The Pantheon, a 1,900-year-old Roman temple containing the world's largest free-standing dome, is made primarily of concrete, volcanic rock and granite. The most remarkable part, the rotunda and dome, is made of concrete that includes lightweight pumice as part of the aggregate.
The Pantheon was built to honor all of the Roman gods. The structure's dome is 43 meters high, 43 meters in diameter and free-standing. The dome is attached to a granite portico, or entrance porch. The 39-foot-high gray granite portico columns, each weighing 60 tons, came from a quarry in Egypt. The stone in the rotunda is primarily volcanic or shaped concrete, honeycombed with hidden arches to add strength to the entire structure.
The dome is heavier and thicker at the bottom than at the top, and the center of the dome has an 8-meter-wide opening called an oculus. Its structure is further lightened at the top by using more lightweight volcanic rock in the concrete aggregate, with heavier granite-based concrete aggregate used toward the dome's base. This is a construction technique that is still used today. Arches are used throughout the structure to add strength without adding too much weight to the foundation.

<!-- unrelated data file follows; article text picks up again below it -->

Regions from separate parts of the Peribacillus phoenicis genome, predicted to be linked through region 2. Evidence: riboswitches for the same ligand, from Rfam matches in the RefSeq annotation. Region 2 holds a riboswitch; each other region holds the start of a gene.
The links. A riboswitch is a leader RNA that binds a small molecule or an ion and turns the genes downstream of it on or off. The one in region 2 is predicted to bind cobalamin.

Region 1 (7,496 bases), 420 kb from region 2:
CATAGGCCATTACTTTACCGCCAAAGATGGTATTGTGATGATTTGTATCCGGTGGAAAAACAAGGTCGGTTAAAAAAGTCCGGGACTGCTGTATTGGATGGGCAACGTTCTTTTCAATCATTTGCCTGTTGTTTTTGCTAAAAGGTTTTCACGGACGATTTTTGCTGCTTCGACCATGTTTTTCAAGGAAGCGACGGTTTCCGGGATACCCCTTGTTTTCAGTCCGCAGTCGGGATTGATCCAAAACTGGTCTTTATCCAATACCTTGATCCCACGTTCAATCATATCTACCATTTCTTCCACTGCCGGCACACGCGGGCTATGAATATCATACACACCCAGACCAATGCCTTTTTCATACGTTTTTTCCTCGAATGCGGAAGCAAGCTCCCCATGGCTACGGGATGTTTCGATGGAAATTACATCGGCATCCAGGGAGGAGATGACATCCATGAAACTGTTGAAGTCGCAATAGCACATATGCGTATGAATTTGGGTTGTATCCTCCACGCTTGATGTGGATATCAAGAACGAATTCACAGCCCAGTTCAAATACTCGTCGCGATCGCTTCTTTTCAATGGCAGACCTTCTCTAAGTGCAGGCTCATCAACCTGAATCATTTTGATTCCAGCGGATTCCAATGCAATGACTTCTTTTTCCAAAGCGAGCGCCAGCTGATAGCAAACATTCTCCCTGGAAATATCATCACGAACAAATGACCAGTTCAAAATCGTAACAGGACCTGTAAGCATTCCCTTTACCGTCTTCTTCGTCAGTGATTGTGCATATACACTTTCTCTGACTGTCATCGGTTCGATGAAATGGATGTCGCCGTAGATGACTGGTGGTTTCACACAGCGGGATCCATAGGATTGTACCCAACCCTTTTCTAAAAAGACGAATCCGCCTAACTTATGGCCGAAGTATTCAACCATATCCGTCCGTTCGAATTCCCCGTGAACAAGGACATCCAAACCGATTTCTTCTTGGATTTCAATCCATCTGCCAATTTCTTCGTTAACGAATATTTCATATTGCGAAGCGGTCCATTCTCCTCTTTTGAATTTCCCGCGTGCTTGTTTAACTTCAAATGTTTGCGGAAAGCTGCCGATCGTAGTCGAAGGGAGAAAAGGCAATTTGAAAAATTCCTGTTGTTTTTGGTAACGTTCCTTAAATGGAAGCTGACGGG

Today, nearly 2,000 years after its construction, the Pantheon still shows no signs of settling or cracking. It is still in use as a Roman Catholic church, the Santa Maria Rotonda.